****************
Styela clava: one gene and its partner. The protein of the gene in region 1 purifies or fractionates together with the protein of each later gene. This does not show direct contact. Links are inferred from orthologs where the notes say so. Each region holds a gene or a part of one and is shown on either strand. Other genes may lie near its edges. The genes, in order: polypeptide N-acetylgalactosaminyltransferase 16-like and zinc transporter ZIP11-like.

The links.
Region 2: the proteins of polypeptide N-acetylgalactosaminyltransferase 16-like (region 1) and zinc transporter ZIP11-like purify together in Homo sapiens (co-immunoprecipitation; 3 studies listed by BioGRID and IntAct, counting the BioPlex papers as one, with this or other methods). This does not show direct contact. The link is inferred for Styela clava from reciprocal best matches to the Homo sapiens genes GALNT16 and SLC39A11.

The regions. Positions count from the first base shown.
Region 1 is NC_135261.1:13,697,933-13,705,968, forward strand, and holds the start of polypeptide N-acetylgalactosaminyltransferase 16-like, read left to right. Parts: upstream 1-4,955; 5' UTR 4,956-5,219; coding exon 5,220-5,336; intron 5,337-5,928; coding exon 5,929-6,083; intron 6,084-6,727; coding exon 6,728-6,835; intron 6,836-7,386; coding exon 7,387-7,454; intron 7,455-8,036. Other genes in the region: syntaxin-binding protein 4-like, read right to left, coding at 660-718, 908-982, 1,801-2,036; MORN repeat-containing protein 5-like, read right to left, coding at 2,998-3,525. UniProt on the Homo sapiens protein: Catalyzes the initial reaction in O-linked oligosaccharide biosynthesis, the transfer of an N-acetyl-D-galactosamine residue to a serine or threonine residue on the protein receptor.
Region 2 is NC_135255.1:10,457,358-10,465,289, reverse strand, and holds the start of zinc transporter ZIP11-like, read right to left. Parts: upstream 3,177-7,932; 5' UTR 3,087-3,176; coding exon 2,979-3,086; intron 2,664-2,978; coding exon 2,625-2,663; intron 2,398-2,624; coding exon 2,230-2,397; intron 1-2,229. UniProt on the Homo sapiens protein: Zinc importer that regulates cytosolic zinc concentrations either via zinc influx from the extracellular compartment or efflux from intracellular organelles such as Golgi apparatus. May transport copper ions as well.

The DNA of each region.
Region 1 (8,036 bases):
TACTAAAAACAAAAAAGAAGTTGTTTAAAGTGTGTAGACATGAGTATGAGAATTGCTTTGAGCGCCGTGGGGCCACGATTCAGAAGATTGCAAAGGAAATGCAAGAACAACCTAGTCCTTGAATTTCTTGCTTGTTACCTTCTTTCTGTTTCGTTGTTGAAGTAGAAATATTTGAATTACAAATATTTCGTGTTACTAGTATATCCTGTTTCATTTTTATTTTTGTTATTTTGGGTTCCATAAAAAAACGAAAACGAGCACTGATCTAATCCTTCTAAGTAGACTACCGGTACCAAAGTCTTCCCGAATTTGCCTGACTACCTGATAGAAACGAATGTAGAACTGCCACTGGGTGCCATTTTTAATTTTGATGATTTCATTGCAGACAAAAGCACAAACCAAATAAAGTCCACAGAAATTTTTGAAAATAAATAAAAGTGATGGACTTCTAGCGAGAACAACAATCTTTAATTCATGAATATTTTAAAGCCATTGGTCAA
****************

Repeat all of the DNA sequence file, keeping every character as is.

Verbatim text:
Styela clava: one gene and its partner. The protein of the gene in region 1 purifies or fractionates together with the protein of each later gene. This does not show direct contact. Links are inferred from orthologs where the notes say so. Each region holds a gene or a part of one and is shown on either strand. Other genes may lie near its edges. The genes, in order: polypeptide N-acetylgalactosaminyltransferase 16-like and zinc transporter ZIP11-like.

The links.
Region 2: the proteins of polypeptide N-acetylgalactosaminyltransferase 16-like (region 1) and zinc transporter ZIP11-like purify together in Homo sapiens (co-immunoprecipitation; 3 studies listed by BioGRID and IntAct, counting the BioPlex papers as one, with this or other methods). This does not show direct contact. The link is inferred for Styela clava from reciprocal best matches to the Homo sapiens genes GALNT16 and SLC39A11.

The regions. Positions count from the first base shown.
Region 1 is NC_135261.1:13,697,933-13,705,968, forward strand, and holds the start of polypeptide N-acetylgalactosaminyltransferase 16-like, read left to right. Parts: upstream 1-4,955; 5' UTR 4,956-5,219; coding exon 5,220-5,336; intron 5,337-5,928; coding exon 5,929-6,083; intron 6,084-6,727; coding exon 6,728-6,835; intron 6,836-7,386; coding exon 7,387-7,454; intron 7,455-8,036. Other genes in the region: syntaxin-binding protein 4-like, read right to left, coding at 660-718, 908-982, 1,801-2,036; MORN repeat-containing protein 5-like, read right to left, coding at 2,998-3,525. UniProt on the Homo sapiens protein: Catalyzes the initial reaction in O-linked oligosaccharide biosynthesis, the transfer of an N-acetyl-D-galactosamine residue to a serine or threonine residue on the protein receptor.
Region 2 is NC_135255.1:10,457,358-10,465,289, reverse strand, and holds the start of zinc transporter ZIP11-like, read right to left. Parts: upstream 3,177-7,932; 5' UTR 3,087-3,176; coding exon 2,979-3,086; intron 2,664-2,978; coding exon 2,625-2,663; intron 2,398-2,624; coding exon 2,230-2,397; intron 1-2,229. UniProt on the Homo sapiens protein: Zinc importer that regulates cytosolic zinc concentrations either via zinc influx from the extracellular compartment or efflux from intracellular organelles such as Golgi apparatus. May transport copper ions as well.

The DNA of each region.
Region 1 (8,036 bases):
TACTAAAAACAAAAAAGAAGTTGTTTAAAGTGTGTAGACATGAGTATGAGAATTGCTTTGAGCGCCGTGGGGCCACGATTCAGAAGATTGCAAAGGAAATGCAAGAACAACCTAGTCCTTGAATTTCTTGCTTGTTACCTTCTTTCTGTTTCGTTGTTGAAGTAGAAATATTTGAATTACAAATATTTCGTGTTACTAGTATATCCTGTTTCATTTTTATTTTTGTTATTTTGGGTTCCATAAAAAAACGAAAACGAGCACTGATCTAATCCTTCTAAGTAGACTACCGGTACCAAAGTCTTCCCGAATTTGCCTGACTACCTGATAGAAACGAATGTAGAACTGCCACTGGGTGCCATTTTTAATTTTGATGATTTCATTGCAGACAAAAGCACAAACCAAATAAAGTCCACAGAAATTTTTGAAAATAAATAAAAGTGATGGACTTCTAGCGAGAACAACAATCTTTAATTCATGAATATTTTAAAGCCATTGGTCAA